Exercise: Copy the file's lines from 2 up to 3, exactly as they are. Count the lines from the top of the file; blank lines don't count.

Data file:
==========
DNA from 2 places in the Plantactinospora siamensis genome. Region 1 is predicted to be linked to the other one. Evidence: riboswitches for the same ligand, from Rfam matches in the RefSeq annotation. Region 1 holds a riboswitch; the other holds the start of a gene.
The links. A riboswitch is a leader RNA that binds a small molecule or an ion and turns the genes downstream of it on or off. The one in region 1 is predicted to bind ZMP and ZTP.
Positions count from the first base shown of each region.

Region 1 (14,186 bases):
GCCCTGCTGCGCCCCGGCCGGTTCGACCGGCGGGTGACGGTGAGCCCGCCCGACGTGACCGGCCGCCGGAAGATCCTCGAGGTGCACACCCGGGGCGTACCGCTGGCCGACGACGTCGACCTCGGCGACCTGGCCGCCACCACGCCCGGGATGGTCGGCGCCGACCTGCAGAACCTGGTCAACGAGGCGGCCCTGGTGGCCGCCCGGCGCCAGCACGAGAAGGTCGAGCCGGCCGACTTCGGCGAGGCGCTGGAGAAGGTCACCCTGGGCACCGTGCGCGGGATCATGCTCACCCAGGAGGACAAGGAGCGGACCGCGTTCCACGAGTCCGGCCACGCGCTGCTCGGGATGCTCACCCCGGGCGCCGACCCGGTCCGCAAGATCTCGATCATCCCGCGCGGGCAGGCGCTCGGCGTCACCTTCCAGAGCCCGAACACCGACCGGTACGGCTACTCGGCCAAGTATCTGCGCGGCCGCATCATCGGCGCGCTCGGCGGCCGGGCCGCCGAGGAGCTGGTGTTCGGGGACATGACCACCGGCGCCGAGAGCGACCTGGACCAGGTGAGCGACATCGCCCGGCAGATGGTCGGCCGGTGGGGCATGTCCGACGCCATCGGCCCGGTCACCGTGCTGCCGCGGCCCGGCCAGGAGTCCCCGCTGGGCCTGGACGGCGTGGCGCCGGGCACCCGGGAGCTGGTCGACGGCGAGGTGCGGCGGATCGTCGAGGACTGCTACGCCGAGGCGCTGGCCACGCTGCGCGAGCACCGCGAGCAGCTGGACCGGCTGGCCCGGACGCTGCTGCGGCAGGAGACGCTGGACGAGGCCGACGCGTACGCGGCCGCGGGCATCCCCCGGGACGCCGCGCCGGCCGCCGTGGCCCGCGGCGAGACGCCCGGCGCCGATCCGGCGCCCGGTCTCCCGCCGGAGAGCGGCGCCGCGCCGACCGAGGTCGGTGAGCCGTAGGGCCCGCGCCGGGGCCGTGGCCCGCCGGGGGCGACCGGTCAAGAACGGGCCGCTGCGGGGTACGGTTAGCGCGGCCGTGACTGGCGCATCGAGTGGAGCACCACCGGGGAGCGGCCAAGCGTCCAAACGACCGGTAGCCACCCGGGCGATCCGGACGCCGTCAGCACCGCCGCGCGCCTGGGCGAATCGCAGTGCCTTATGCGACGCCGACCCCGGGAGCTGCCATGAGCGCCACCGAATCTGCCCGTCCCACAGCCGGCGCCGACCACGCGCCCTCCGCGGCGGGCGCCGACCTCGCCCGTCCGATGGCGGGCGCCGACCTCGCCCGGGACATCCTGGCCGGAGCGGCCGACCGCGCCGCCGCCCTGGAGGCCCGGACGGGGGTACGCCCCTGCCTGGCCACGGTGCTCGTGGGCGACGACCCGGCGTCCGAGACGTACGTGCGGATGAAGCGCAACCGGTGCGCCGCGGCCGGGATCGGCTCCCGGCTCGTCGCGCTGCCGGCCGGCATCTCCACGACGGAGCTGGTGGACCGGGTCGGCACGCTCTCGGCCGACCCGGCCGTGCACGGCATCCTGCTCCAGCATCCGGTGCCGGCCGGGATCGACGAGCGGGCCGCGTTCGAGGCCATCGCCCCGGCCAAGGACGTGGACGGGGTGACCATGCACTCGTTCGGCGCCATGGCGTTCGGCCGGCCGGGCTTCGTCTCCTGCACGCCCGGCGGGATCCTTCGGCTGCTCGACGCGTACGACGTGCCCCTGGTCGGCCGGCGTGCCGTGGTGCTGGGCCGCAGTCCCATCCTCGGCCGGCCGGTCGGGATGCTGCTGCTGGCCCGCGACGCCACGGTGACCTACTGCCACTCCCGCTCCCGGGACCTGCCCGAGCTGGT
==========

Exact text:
The links. A riboswitch is a leader RNA that binds a small molecule or an ion and turns the genes downstream of it on or off. The one in region 1 is predicted to bind ZMP and ZTP.
Positions count from the first base shown of each region.